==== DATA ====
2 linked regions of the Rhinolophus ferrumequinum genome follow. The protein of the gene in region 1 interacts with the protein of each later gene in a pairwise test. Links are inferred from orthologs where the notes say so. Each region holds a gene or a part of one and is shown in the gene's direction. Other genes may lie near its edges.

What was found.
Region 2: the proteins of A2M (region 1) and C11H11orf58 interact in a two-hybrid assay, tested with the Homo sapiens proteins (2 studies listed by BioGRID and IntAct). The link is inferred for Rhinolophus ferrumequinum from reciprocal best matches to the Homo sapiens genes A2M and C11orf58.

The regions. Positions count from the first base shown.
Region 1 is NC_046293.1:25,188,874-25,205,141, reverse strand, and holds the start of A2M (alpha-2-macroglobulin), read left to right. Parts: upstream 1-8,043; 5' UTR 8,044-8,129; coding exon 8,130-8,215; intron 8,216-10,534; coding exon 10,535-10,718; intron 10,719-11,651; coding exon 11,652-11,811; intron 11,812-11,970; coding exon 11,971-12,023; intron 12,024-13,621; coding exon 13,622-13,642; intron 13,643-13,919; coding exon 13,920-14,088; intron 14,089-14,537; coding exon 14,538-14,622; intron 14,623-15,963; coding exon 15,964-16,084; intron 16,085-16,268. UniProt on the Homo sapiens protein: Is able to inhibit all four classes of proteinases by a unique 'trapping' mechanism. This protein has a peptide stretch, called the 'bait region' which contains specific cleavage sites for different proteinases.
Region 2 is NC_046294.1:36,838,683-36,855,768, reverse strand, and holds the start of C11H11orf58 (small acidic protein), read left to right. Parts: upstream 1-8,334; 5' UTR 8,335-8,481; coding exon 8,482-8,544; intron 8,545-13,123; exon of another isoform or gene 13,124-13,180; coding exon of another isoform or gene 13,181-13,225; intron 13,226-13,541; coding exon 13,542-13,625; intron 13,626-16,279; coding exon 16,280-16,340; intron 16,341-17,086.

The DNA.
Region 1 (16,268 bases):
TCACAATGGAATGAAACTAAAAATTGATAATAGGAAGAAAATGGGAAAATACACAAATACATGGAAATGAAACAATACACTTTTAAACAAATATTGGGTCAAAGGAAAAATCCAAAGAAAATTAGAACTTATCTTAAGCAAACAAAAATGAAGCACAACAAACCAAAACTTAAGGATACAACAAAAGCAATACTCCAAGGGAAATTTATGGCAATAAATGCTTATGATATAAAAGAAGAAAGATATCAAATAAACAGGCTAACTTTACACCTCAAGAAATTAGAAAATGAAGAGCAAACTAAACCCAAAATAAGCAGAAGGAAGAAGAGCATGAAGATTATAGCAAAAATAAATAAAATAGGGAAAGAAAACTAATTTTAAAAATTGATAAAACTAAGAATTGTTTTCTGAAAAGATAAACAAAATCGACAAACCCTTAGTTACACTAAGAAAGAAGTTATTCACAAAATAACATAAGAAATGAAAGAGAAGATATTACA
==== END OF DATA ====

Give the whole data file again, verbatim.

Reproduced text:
2 linked regions of the Rhinolophus ferrumequinum genome follow. The protein of the gene in region 1 interacts with the protein of each later gene in a pairwise test. Links are inferred from orthologs where the notes say so. Each region holds a gene or a part of one and is shown in the gene's direction. Other genes may lie near its edges.

What was found.
Region 2: the proteins of A2M (region 1) and C11H11orf58 interact in a two-hybrid assay, tested with the Homo sapiens proteins (2 studies listed by BioGRID and IntAct). The link is inferred for Rhinolophus ferrumequinum from reciprocal best matches to the Homo sapiens genes A2M and C11orf58.

The regions. Positions count from the first base shown.
Region 1 is NC_046293.1:25,188,874-25,205,141, reverse strand, and holds the start of A2M (alpha-2-macroglobulin), read left to right. Parts: upstream 1-8,043; 5' UTR 8,044-8,129; coding exon 8,130-8,215; intron 8,216-10,534; coding exon 10,535-10,718; intron 10,719-11,651; coding exon 11,652-11,811; intron 11,812-11,970; coding exon 11,971-12,023; intron 12,024-13,621; coding exon 13,622-13,642; intron 13,643-13,919; coding exon 13,920-14,088; intron 14,089-14,537; coding exon 14,538-14,622; intron 14,623-15,963; coding exon 15,964-16,084; intron 16,085-16,268. UniProt on the Homo sapiens protein: Is able to inhibit all four classes of proteinases by a unique 'trapping' mechanism. This protein has a peptide stretch, called the 'bait region' which contains specific cleavage sites for different proteinases.
Region 2 is NC_046294.1:36,838,683-36,855,768, reverse strand, and holds the start of C11H11orf58 (small acidic protein), read left to right. Parts: upstream 1-8,334; 5' UTR 8,335-8,481; coding exon 8,482-8,544; intron 8,545-13,123; exon of another isoform or gene 13,124-13,180; coding exon of another isoform or gene 13,181-13,225; intron 13,226-13,541; coding exon 13,542-13,625; intron 13,626-16,279; coding exon 16,280-16,340; intron 16,341-17,086.

The DNA.
Region 1 (16,268 bases):
TCACAATGGAATGAAACTAAAAATTGATAATAGGAAGAAAATGGGAAAATACACAAATACATGGAAATGAAACAATACACTTTTAAACAAATATTGGGTCAAAGGAAAAATCCAAAGAAAATTAGAACTTATCTTAAGCAAACAAAAATGAAGCACAACAAACCAAAACTTAAGGATACAACAAAAGCAATACTCCAAGGGAAATTTATGGCAATAAATGCTTATGATATAAAAGAAGAAAGATATCAAATAAACAGGCTAACTTTACACCTCAAGAAATTAGAAAATGAAGAGCAAACTAAACCCAAAATAAGCAGAAGGAAGAAGAGCATGAAGATTATAGCAAAAATAAATAAAATAGGGAAAGAAAACTAATTTTAAAAATTGATAAAACTAAGAATTGTTTTCTGAAAAGATAAACAAAATCGACAAACCCTTAGTTACACTAAGAAAGAAGTTATTCACAAAATAACATAAGAAATGAAAGAGAAGATATTACA